year = "2010",
month = "11",
day = "22",
doi = "10.1098/rspb.2010.0891",
language = "English",
volume = "277",
pages = "3421--3426",
journal = "Proceeding of the Royal Society: Series B",
issn = "0962-8452",
publisher = "The Royal Society",
number = "1699",

}

The observant mind : self-awareness of attentional status. / Yamagishi, Noriko; Anderson, Stephen J.; Kawato, Mitsuo.

In: Proceeding of the Royal Society: Series B, Vol. 277, No. 1699, 22.11.2010, p. 3421-3426.

Research output: Contribution to journalArticle

TY - JOUR

T1 - The observant mind

T2 - self-awareness of attentional status

AU - Yamagishi, Noriko

AU - Anderson, Stephen J.

AU - Kawato, Mitsuo

PY - 2010/11/22

Y1 - 2010/11/22

N2 - Visual perception is dependent not only on low-level sensory input but also on high-level cognitive factors such as attention. In this paper, we sought to determine whether attentional processes can be internally monitored for the purpose of enhancing behavioural performance. To do so, we developed a novel paradigm involving an orientation discrimination task in which observers had the freedom to delay target presentation--by any amount required--until they judged their attentional focus to be complete. Our results show that discrimination performance is significantly improved when individuals self-monitor their level of visual attention and respond only when they perceive it to be maximal. Although target delay times varied widely from trial-to-trial (range 860 ms-12.84 s), we show that their distribution is Gaussian when plotted on a reciprocal latency scale. We further show that the neural basis of the delay times for judging attentional status is well explained by a linear rise-to-threshold model. We conclude that attentional mechanisms can be self-monitored for the purpose of enhancing human decision-making processes, and that the neural basis of such processes can be understood in terms of a simple, yet broadly applicable, linear rise-to-threshold model.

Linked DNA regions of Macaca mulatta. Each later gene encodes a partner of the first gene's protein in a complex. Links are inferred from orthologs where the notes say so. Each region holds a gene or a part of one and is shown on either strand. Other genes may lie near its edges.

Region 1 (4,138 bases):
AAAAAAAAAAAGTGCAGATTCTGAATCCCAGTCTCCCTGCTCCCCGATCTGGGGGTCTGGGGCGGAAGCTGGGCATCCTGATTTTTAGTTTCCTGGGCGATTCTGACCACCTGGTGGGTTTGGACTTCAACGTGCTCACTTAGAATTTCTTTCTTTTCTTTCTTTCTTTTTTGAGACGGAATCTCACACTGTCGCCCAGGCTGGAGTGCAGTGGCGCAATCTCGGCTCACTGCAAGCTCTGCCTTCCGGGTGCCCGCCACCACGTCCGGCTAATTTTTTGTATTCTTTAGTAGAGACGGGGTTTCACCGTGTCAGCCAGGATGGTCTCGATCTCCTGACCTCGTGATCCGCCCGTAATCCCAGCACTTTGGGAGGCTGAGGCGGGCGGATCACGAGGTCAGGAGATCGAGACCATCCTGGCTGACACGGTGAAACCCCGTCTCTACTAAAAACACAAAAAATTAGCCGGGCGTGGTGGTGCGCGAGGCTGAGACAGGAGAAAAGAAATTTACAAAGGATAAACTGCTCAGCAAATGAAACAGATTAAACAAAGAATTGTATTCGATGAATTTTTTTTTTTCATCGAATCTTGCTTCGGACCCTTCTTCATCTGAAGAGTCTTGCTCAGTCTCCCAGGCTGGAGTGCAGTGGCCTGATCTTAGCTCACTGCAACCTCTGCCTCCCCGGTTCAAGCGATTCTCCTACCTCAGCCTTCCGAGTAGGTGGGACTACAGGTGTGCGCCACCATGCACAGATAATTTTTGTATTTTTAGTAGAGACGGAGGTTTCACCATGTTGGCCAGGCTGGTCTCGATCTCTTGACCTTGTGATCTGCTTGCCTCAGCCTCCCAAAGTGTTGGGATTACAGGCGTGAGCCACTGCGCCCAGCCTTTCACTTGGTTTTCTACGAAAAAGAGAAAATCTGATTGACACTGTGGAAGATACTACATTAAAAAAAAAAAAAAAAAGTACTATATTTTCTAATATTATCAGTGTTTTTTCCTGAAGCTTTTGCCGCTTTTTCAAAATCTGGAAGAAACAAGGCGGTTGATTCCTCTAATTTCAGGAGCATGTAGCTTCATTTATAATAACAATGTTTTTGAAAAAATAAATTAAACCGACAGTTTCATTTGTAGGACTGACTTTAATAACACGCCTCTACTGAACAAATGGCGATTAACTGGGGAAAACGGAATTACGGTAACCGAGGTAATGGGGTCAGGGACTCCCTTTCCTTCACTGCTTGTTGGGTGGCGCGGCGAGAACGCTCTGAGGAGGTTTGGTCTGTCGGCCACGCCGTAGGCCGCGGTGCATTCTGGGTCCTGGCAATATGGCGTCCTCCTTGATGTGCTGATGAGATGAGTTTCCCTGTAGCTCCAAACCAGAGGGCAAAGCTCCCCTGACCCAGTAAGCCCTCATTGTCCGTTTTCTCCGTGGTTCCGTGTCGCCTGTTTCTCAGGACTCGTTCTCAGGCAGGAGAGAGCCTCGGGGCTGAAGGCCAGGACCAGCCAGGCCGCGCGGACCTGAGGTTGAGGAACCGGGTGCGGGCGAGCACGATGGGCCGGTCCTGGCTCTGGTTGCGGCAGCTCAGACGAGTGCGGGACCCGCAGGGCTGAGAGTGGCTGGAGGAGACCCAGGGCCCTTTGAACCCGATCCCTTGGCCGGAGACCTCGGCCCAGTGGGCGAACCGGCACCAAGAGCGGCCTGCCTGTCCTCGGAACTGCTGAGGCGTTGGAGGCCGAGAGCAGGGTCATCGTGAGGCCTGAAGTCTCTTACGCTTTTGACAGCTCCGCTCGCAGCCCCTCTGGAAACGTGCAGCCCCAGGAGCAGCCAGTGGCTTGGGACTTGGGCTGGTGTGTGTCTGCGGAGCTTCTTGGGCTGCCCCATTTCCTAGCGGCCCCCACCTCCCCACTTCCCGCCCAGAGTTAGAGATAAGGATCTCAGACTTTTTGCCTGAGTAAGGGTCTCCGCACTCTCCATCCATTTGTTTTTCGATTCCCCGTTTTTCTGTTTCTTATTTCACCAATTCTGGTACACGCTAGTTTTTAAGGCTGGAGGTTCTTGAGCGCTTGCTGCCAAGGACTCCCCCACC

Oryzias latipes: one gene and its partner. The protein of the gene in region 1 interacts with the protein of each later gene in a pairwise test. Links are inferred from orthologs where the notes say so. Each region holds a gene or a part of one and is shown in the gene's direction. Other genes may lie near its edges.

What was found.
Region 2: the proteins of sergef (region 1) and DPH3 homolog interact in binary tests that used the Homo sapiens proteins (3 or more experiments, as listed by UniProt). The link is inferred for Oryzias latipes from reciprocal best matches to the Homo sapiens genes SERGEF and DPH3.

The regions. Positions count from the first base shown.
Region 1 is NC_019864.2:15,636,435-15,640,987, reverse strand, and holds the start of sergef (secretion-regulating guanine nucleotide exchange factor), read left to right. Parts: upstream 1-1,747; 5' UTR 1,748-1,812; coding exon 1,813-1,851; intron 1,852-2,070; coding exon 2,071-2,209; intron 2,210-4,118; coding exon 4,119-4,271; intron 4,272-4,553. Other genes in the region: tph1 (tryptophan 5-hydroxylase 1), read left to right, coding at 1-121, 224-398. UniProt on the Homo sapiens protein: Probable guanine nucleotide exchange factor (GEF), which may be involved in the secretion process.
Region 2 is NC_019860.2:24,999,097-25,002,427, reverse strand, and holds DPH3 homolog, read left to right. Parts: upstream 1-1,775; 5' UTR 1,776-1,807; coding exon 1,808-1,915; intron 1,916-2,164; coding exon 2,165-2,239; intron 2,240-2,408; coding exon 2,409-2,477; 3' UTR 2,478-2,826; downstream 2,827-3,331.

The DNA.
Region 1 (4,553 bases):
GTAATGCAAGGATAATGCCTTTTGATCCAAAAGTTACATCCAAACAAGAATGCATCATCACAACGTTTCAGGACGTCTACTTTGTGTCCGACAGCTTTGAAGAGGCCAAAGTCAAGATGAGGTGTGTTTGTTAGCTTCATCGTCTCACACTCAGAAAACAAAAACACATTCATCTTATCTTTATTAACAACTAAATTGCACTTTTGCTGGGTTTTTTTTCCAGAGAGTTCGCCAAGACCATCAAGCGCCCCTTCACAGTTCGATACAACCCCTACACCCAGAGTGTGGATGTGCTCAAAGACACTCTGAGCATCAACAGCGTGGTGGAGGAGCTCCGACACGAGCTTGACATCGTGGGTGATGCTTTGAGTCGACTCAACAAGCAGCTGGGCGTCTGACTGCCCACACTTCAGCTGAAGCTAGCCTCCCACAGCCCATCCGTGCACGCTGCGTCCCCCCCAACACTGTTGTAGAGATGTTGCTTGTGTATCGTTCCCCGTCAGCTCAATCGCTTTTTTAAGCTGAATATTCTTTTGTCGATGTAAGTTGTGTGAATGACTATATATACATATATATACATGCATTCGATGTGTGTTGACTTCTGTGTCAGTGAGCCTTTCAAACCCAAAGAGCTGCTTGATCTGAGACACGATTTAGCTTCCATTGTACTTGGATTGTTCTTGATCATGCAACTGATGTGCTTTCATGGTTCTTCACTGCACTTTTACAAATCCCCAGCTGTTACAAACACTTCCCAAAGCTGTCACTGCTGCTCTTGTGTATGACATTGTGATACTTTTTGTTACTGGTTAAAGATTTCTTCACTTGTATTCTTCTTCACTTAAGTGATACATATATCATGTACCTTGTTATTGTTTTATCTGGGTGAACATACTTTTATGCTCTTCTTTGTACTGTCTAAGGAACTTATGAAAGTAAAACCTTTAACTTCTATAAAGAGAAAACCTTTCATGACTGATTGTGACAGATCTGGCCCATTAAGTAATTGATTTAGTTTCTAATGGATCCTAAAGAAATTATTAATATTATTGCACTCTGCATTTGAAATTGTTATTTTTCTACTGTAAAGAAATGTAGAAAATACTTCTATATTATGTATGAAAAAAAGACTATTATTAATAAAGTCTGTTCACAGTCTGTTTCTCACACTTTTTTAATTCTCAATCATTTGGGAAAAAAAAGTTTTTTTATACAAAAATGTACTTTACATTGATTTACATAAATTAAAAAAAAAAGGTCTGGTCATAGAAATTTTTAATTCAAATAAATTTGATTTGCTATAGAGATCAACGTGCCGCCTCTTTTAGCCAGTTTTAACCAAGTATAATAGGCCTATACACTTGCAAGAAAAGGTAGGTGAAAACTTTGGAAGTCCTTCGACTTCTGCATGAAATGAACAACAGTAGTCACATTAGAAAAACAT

AB - Visual perception is dependent not only on low-level sensory input but also on high-level cognitive factors such as attention. In this paper, we sought to determine whether attentional processes can be internally monitored for the purpose of enhancing behavioural performance. To do so, we developed a novel paradigm involving an orientation discrimination task in which observers had the freedom to delay target presentation--by any amount required--until they judged their attentional focus to be complete. Our results show that discrimination performance is significantly improved when individuals self-monitor their level of visual attention and respond only when they perceive it to be maximal. Although target delay times varied widely from trial-to-trial (range 860 ms-12.84 s), we show that their distribution is Gaussian when plotted on a reciprocal latency scale. We further show that the neural basis of the delay times for judging attentional status is well explained by a linear rise-to-threshold model. We conclude that attentional mechanisms can be self-monitored for the purpose of enhancing human decision-making processes, and that the neural basis of such processes can be understood in terms of a simple, yet broadly applicable, linear rise-to-threshold model.

KW - adult

KW - attention

KW - awareness

KW - humans

KW - visual pattern recognition

UR - http://www.scopus.com/inward/record.url?scp=78149245184&partnerID=8YFLogxK

U2 - 10.1098/rspb.2010.0891

DO - 10.1098/rspb.2010.0891

M3 - Article

C2 - 20534611

VL - 277

SP - 3421

EP - 3426

JO - Proceeding of the Royal Society: Series B

JF - Proceeding of the Royal Society: Series B

SN - 0962-8452

IS - 1699

ER -